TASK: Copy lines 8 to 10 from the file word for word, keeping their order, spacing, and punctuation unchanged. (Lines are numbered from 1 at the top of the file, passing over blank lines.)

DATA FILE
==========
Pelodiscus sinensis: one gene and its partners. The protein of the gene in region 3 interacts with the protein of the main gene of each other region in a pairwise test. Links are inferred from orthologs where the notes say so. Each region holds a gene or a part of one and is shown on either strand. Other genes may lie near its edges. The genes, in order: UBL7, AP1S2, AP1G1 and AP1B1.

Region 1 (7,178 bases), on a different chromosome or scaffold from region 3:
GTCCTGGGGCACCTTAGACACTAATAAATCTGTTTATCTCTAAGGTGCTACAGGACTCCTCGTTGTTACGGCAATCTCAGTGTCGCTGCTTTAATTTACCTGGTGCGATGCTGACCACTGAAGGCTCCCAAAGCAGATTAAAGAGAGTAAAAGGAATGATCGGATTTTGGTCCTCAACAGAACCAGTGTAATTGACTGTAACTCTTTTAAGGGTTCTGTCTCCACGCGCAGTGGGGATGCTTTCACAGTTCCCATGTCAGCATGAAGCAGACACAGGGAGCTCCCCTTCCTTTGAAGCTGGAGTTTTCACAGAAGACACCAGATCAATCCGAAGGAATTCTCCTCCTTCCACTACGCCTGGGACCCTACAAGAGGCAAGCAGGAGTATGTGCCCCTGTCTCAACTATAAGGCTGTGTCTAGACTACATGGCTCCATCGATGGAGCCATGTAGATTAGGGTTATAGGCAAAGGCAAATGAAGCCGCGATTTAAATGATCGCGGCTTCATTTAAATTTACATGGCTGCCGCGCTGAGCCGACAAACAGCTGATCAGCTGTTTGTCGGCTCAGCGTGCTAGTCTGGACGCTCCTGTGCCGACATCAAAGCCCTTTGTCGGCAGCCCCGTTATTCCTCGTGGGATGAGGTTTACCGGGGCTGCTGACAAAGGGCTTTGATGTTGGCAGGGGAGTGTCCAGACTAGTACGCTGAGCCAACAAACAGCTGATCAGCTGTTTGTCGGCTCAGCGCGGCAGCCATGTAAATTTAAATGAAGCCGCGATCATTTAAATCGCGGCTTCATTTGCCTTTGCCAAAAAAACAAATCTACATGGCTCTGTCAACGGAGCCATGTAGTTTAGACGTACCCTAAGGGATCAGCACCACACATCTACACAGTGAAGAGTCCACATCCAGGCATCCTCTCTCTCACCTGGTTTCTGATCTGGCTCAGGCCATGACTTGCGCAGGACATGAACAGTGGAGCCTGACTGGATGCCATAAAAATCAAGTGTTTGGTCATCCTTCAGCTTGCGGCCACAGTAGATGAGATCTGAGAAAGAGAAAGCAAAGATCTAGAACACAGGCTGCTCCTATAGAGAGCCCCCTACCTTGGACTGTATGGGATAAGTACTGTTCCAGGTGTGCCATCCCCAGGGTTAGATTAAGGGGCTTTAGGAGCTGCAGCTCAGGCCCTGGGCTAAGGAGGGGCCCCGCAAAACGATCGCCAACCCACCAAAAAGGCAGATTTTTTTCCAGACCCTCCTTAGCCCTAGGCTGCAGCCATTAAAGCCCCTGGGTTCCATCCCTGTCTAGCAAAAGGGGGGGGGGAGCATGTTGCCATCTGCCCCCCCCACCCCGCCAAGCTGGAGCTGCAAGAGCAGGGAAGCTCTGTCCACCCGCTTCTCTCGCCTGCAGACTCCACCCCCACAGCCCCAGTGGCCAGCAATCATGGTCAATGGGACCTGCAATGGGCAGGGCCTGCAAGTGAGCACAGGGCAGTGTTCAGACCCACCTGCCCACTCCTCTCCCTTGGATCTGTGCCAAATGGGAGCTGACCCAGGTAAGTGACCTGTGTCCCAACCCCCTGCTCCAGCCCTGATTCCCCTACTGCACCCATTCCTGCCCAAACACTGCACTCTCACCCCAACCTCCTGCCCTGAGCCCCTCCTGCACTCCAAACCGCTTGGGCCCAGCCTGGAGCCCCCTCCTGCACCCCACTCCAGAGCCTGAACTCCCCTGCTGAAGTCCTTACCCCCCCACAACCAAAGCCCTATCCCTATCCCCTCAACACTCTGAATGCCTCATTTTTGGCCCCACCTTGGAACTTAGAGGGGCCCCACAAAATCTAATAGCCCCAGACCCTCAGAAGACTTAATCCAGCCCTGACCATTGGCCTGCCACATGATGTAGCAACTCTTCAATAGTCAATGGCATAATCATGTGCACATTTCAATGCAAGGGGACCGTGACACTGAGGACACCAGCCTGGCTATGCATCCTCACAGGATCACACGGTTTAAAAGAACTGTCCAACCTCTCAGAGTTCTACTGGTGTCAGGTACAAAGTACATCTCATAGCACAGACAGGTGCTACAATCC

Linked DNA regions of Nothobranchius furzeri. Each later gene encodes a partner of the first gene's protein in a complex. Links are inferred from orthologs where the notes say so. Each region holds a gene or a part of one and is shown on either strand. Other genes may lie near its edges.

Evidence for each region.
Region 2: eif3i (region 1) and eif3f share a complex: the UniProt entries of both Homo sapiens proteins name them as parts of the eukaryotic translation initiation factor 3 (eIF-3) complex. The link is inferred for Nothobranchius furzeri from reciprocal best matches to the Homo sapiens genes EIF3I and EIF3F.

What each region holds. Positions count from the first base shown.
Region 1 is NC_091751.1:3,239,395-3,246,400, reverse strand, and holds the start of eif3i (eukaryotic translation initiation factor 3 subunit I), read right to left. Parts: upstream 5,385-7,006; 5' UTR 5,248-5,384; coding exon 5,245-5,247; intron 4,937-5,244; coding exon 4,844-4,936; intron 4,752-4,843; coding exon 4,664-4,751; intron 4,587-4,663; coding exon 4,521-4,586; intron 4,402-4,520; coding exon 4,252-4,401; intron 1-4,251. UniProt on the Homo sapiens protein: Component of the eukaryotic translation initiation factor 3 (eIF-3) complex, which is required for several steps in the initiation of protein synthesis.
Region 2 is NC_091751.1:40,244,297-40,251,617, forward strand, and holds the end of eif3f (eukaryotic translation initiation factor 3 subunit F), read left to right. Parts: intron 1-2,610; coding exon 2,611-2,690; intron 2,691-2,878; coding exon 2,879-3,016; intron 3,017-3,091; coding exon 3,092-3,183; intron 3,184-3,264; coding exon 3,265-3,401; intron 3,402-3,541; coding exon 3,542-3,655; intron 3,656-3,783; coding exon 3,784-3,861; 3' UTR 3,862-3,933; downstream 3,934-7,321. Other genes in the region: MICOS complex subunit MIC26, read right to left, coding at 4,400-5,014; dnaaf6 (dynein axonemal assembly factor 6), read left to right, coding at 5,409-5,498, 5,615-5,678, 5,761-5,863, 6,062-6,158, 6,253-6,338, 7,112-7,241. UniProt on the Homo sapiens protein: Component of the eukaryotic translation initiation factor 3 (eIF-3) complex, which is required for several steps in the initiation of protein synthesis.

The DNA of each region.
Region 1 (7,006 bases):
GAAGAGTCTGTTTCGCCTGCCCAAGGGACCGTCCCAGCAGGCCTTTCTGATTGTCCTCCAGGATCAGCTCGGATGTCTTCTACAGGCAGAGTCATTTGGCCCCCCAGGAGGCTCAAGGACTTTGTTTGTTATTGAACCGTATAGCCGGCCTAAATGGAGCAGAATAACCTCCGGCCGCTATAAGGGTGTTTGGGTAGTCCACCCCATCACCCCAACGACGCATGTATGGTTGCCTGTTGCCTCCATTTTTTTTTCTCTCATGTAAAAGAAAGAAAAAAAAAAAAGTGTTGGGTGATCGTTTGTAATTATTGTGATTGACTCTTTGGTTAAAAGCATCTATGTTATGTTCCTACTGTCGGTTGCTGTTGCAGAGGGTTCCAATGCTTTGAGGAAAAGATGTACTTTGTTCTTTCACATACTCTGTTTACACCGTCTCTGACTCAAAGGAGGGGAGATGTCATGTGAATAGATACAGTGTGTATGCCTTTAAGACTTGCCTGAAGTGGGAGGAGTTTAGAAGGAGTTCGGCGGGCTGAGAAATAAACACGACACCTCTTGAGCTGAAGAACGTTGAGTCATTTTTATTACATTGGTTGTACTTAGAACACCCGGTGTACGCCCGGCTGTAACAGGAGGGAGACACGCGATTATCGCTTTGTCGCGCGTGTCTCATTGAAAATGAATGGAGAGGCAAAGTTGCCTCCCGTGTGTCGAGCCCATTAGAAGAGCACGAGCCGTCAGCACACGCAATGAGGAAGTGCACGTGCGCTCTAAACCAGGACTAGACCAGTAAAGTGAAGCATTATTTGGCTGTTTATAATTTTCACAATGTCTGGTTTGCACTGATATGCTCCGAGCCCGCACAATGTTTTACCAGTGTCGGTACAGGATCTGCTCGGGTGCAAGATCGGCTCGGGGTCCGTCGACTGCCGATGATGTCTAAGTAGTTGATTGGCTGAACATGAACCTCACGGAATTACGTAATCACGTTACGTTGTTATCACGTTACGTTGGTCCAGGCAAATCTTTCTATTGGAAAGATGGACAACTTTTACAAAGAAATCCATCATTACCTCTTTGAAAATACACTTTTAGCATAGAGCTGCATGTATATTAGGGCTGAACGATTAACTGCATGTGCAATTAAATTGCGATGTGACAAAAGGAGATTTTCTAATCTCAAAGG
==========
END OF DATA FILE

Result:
Region 1 is NC_091751.1:3,239,395-3,246,400, reverse strand, and holds the start of eif3i (eukaryotic translation initiation factor 3 subunit I), read right to left. Parts: upstream 5,385-7,006; 5' UTR 5,248-5,384; coding exon 5,245-5,247; intron 4,937-5,244; coding exon 4,844-4,936; intron 4,752-4,843; coding exon 4,664-4,751; intron 4,587-4,663; coding exon 4,521-4,586; intron 4,402-4,520; coding exon 4,252-4,401; intron 1-4,251. UniProt on the Homo sapiens protein: Component of the eukaryotic translation initiation factor 3 (eIF-3) complex, which is required for several steps in the initiation of protein synthesis.
Region 2 is NC_091751.1:40,244,297-40,251,617, forward strand, and holds the end of eif3f (eukaryotic translation initiation factor 3 subunit F), read left to right. Parts: intron 1-2,610; coding exon 2,611-2,690; intron 2,691-2,878; coding exon 2,879-3,016; intron 3,017-3,091; coding exon 3,092-3,183; intron 3,184-3,264; coding exon 3,265-3,401; intron 3,402-3,541; coding exon 3,542-3,655; intron 3,656-3,783; coding exon 3,784-3,861; 3' UTR 3,862-3,933; downstream 3,934-7,321. Other genes in the region: MICOS complex subunit MIC26, read right to left, coding at 4,400-5,014; dnaaf6 (dynein axonemal assembly factor 6), read left to right, coding at 5,409-5,498, 5,615-5,678, 5,761-5,863, 6,062-6,158, 6,253-6,338, 7,112-7,241. UniProt on the Homo sapiens protein: Component of the eukaryotic translation initiation factor 3 (eIF-3) complex, which is required for several steps in the initiation of protein synthesis.

The DNA of each region.